In our advanced and sophisticated society, where connection can happen at the click of a button, why is loneliness and isolation such a social problem in much of our western world? The days of agrarian life were sacrificed long ago on the altar of city dwelling in the name of progress and the dream of ‘making a life for ourselves.’ Our villages that once helped us raise our children for example are now found only in small pockets of our western culture. Wikipedia, freely available as our wise guide tries to answer our questions for us, yet we still are left floundering without anchors. 

There’s actually no point in harkening back to the ‘good ol’ days’ because they had their problems as well, and this is the day and time we live in. What we need to do is find our way to wisdom’s way of living, taking notice of our past and leaning into our future. 

When I read the story of the birth of the Church of Jesus in the book of Acts [1] I find attributes present within that community that are still relevant today, especially as we consider the purpose of a faith community in the context of kotahitanga, solidarity. Here they were, these early people of ‘the Way’ (the name Christian hadn’t yet emerged), found together unified around this common good; sharing life, singing, eating, praying and serving their community together.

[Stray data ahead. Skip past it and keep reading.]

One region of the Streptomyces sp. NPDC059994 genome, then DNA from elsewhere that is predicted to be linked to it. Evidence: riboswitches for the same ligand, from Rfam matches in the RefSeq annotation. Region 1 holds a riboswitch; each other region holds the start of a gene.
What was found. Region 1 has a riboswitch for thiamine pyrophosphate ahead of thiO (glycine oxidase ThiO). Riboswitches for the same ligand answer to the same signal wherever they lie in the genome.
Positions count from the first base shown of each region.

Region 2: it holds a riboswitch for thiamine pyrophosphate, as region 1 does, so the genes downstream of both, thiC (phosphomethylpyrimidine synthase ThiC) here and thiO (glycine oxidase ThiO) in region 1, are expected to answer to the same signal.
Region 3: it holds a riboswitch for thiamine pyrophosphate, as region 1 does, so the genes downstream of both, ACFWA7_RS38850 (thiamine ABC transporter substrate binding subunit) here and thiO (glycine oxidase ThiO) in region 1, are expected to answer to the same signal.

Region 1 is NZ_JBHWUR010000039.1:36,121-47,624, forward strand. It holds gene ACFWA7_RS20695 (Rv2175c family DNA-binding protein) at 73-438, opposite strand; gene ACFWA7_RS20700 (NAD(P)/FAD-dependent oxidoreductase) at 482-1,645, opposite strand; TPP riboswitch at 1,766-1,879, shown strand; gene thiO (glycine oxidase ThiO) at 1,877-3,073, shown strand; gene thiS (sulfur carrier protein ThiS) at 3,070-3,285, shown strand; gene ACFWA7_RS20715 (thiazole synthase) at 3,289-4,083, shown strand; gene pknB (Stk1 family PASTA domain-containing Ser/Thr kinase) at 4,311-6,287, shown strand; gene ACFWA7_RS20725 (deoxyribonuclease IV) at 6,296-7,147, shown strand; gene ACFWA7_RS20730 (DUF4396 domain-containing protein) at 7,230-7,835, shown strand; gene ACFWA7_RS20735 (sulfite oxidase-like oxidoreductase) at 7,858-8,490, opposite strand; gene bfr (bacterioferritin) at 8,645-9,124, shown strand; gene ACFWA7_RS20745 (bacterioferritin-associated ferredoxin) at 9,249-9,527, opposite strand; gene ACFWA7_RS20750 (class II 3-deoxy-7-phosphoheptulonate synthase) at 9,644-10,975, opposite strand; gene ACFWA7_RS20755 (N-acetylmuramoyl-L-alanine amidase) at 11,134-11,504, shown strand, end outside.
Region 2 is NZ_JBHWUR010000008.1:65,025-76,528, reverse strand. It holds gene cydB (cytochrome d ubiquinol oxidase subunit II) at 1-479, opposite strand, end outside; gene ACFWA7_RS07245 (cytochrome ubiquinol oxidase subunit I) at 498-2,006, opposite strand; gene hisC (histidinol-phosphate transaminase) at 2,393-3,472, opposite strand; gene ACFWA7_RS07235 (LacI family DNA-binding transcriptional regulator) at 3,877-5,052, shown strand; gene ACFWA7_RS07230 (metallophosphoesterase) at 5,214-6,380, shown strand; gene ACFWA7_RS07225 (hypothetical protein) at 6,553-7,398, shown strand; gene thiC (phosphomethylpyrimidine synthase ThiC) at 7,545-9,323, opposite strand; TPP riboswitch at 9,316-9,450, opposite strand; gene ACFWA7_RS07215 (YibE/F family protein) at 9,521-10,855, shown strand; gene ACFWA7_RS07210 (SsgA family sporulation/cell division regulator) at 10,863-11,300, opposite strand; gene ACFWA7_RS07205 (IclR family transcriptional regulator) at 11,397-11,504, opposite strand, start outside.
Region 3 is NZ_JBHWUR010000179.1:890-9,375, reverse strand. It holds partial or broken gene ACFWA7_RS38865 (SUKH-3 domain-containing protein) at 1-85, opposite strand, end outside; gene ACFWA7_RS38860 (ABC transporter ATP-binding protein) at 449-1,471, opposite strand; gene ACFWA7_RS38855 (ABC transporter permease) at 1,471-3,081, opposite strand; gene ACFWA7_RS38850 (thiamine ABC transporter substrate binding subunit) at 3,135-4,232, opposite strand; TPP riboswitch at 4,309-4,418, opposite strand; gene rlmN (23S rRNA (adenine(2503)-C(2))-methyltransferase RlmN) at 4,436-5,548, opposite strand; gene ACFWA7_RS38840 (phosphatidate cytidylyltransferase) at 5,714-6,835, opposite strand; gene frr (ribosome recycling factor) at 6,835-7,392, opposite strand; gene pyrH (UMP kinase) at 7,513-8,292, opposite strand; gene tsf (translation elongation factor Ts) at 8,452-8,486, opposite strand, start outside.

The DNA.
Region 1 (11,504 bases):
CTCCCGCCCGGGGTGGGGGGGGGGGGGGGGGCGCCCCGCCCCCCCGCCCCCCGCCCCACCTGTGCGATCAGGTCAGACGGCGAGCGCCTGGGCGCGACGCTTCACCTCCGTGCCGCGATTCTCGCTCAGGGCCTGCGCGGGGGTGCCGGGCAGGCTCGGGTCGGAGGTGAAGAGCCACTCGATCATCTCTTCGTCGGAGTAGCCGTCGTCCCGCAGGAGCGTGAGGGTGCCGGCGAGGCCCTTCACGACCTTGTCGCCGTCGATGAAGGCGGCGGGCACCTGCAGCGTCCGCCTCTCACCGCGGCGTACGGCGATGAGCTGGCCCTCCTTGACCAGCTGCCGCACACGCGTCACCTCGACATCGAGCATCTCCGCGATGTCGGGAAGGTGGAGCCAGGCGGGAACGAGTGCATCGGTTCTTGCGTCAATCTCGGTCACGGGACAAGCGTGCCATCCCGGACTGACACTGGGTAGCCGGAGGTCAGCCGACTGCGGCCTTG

One of the most poignant things about this community was that they also found favour with the people around them. Now this is interesting because in our current culture it seems to me (just an observation) that Christianity isn’t top of the pops. In fact some of the things that are (still) done in the name of Christianity are disturbing to say the least. I don’t see people flocking into the doors of the Church because they are seeing a portrayal of a life that they just can’t live without! 

So I propose that we simplify, we get back to the basics, that we embrace these beautiful ways of being together that can build us up as humans, that can dispense for moments with the complexities involved that are supposed to connect us, and just be together. Our moments together may be few, but they can be rich, and maybe as we tap into some of the goodness of God we will become the best versions of ourselves, image bearers. Not only will we be anchored at peace and happy to be alive, those around us who are watching might be interested in becoming (not Christians by name), but image bearers of Christ also.That sounds attractive to me.

 Let’s consider Kotahitanga. 

Linda Burson Swift

[1]Acts 2

SolidarityClint Gibson